aware that they are a minority in their
own country. Yet there is an unreasoning
belief that, as always in the past, a
Western protector will appear to save
them in the nick of time. Such was the
French role in the 19th Century. And the
United States intervened with the Ma-
rines in 1958, so why not again? Perhaps
only in Lebanon do people believe post-
Vietnam Washington would seriously con-
sider such a possibility.
In the face of eroding, but still feisty,
Christian leadership, "Moslem power"
has on occasions sought — unsuccessfully
so far — to enlist the Palestinians to
their cause. Although the Palestinians do
not want to water down their revolution-
ary zeal by indulging in Lebanese politics,
the very thought has done little to allay
Christian fears.
But the latest Moslem cry is for "par-
ticipation." For the Sunnis that means a
bigger share of political power. For the
Shia sect the demands are for a bigger
economic stake for the country's tradi-
tional hewers of wood and drawers of
water who suddenly have realized they
have become the biggest single Lebanese
community and who want satisfaction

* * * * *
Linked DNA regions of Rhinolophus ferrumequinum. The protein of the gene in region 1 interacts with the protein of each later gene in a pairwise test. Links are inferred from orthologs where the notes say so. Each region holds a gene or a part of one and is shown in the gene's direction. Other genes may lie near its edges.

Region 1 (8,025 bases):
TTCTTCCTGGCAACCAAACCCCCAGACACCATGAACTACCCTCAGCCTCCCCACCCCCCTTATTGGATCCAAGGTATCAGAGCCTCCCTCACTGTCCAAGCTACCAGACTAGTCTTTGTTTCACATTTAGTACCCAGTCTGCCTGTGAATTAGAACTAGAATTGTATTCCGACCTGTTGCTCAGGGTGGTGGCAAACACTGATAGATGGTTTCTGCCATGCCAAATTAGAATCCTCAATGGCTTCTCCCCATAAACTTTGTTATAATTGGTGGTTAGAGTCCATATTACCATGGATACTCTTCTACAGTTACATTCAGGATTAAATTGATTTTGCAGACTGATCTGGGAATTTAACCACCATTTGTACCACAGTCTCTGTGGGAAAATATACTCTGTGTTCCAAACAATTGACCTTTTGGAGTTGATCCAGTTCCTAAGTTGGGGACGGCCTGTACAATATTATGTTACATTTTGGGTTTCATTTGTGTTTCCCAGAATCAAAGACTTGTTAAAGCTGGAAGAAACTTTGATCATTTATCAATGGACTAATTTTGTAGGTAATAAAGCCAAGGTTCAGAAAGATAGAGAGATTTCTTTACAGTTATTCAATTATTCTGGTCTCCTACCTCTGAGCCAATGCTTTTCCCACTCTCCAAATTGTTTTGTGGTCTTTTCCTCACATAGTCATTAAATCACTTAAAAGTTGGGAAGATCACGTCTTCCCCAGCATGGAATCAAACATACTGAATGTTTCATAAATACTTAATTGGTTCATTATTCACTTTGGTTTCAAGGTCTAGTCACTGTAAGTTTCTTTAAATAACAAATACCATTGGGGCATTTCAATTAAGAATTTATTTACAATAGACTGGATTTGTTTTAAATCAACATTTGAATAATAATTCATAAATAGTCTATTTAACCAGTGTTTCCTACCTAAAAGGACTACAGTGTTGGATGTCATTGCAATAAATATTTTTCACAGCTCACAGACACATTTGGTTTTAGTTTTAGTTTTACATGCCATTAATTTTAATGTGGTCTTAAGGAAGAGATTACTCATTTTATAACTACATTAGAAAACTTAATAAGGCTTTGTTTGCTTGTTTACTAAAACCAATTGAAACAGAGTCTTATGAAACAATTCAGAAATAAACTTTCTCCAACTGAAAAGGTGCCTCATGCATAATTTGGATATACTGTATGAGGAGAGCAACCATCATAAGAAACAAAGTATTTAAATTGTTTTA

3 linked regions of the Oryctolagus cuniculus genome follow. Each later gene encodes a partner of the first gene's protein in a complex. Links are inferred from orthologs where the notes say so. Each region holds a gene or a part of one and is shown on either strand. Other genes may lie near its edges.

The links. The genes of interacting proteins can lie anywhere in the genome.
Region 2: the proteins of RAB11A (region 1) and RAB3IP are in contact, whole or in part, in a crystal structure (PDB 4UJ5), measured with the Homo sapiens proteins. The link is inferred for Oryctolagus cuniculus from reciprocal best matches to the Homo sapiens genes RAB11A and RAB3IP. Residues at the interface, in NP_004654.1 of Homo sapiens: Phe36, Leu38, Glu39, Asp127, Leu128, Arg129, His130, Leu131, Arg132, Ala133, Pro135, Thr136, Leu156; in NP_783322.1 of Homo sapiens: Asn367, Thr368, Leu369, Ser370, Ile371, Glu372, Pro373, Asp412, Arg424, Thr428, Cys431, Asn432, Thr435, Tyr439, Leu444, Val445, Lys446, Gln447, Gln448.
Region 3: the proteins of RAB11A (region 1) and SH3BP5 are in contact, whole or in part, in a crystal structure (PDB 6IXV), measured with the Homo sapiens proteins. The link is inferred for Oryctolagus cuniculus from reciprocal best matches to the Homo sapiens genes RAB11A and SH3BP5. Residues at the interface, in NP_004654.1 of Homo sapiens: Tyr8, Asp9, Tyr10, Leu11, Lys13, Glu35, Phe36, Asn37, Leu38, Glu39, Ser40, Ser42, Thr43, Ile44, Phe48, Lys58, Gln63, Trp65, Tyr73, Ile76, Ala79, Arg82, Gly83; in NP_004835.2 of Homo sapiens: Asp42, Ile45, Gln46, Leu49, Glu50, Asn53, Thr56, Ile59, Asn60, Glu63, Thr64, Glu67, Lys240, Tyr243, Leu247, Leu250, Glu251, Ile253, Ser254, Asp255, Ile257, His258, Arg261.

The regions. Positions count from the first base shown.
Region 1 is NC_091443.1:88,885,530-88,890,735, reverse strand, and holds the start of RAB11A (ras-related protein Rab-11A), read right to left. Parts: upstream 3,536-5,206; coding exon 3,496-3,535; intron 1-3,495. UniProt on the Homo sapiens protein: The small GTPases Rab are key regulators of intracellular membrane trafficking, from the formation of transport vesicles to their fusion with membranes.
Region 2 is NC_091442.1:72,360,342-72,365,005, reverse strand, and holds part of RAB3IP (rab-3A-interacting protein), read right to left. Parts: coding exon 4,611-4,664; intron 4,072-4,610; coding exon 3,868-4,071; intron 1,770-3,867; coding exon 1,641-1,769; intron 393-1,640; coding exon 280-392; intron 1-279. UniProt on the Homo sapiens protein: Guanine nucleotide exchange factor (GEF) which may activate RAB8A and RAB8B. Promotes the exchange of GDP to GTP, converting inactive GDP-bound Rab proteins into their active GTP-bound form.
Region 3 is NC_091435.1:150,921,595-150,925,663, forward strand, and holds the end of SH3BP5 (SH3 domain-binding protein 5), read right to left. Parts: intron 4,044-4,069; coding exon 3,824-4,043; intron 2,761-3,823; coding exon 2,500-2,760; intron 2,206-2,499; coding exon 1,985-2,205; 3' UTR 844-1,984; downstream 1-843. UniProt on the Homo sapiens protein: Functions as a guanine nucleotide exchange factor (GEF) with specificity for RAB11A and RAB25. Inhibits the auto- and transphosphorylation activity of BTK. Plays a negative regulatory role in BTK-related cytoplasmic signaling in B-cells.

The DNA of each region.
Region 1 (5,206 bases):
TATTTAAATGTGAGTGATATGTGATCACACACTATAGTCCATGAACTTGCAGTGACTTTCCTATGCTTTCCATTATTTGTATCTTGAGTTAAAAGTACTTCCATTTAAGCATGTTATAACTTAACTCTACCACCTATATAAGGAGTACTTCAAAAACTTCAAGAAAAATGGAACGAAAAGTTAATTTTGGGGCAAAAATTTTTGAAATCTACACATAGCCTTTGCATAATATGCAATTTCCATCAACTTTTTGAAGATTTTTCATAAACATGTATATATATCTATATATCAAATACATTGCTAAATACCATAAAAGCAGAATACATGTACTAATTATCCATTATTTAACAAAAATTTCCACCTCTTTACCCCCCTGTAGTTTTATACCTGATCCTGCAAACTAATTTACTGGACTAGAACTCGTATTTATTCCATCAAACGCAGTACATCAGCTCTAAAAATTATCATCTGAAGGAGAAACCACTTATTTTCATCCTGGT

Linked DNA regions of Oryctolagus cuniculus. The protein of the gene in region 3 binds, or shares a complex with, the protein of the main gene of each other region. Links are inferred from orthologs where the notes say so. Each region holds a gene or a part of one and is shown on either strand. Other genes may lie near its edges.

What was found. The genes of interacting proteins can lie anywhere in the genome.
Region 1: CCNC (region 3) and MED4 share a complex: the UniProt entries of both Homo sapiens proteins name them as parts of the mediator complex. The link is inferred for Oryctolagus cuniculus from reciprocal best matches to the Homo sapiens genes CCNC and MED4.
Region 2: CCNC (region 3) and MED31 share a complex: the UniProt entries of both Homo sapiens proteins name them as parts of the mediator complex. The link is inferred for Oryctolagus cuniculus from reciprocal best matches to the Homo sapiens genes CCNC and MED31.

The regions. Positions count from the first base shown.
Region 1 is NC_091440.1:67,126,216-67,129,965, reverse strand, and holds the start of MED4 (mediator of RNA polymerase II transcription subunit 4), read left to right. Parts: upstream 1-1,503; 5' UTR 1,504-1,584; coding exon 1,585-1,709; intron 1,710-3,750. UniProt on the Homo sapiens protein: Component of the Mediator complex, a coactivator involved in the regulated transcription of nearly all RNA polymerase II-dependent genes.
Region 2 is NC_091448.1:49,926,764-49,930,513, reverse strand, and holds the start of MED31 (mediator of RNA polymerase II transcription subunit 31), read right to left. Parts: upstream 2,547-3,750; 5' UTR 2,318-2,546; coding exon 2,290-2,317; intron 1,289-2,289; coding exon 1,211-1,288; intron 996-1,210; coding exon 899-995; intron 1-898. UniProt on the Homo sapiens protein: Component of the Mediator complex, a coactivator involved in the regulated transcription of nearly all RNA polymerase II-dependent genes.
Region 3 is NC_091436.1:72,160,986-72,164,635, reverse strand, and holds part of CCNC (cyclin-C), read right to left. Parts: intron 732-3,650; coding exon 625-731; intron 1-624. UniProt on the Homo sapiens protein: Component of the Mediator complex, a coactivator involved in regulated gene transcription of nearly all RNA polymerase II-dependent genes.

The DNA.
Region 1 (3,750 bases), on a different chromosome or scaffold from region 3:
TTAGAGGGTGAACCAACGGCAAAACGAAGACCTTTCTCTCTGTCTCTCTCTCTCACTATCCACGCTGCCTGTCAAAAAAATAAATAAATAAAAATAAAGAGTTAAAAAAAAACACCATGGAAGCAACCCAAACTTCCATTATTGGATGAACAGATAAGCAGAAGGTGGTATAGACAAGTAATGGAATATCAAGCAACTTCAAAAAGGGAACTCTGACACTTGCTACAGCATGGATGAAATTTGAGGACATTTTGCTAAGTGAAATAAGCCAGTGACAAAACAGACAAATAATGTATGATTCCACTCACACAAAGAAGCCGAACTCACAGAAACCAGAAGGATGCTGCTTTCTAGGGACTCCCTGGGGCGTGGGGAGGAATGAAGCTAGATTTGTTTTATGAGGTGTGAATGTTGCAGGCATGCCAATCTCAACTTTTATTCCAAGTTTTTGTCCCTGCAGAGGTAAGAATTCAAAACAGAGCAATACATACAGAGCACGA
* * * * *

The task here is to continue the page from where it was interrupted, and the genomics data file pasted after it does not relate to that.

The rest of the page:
now.
Under the intelligent and effective
leadership of their religious chief, Imam
Moussa Sadre, the Shia community, per-
haps unconsciously, is asking the real
questions which the Palestinian presence
has masked for so long.
If the Shia community goes through
with announced plans to stage a march
on Beirut by some 200,000 to 300,000

of its members next month, even the
most ill-informed citizen is going to get
the message.
And the message is meaningful
equality. Of the top civil servants, only
14 of 85 are Shiites and of the next
highest category only 28 of 331, scarcely
an even shake for a community repre-
senting at least a quarter of the total'
population.
Forced' by the vicissitudes of history
into the poor, mountainous regions of
the south, east and north, the Shia are
demanding the government carry out
development projects such as irrigation,
which have been promised for years but
never carried out.
Many thoughtful Lebanese won
if
the Palestinian presence may not
ve
both an accelerating effect on potential
upheaval and a decelerating effect be-
cause the Palestinians have become Topic
A to the exclusion of the country's indi-
genous problems.
"Our real problems may start when
the Palestinians end up having a home-
land," one Lebanese politician said,
"when we have to face up to the lack of
institutions and infrastructure and the
truly revolutionary dangers that repre-
sents."
The situation is grave for the world, for
all who are dependent on Arab oil supplies;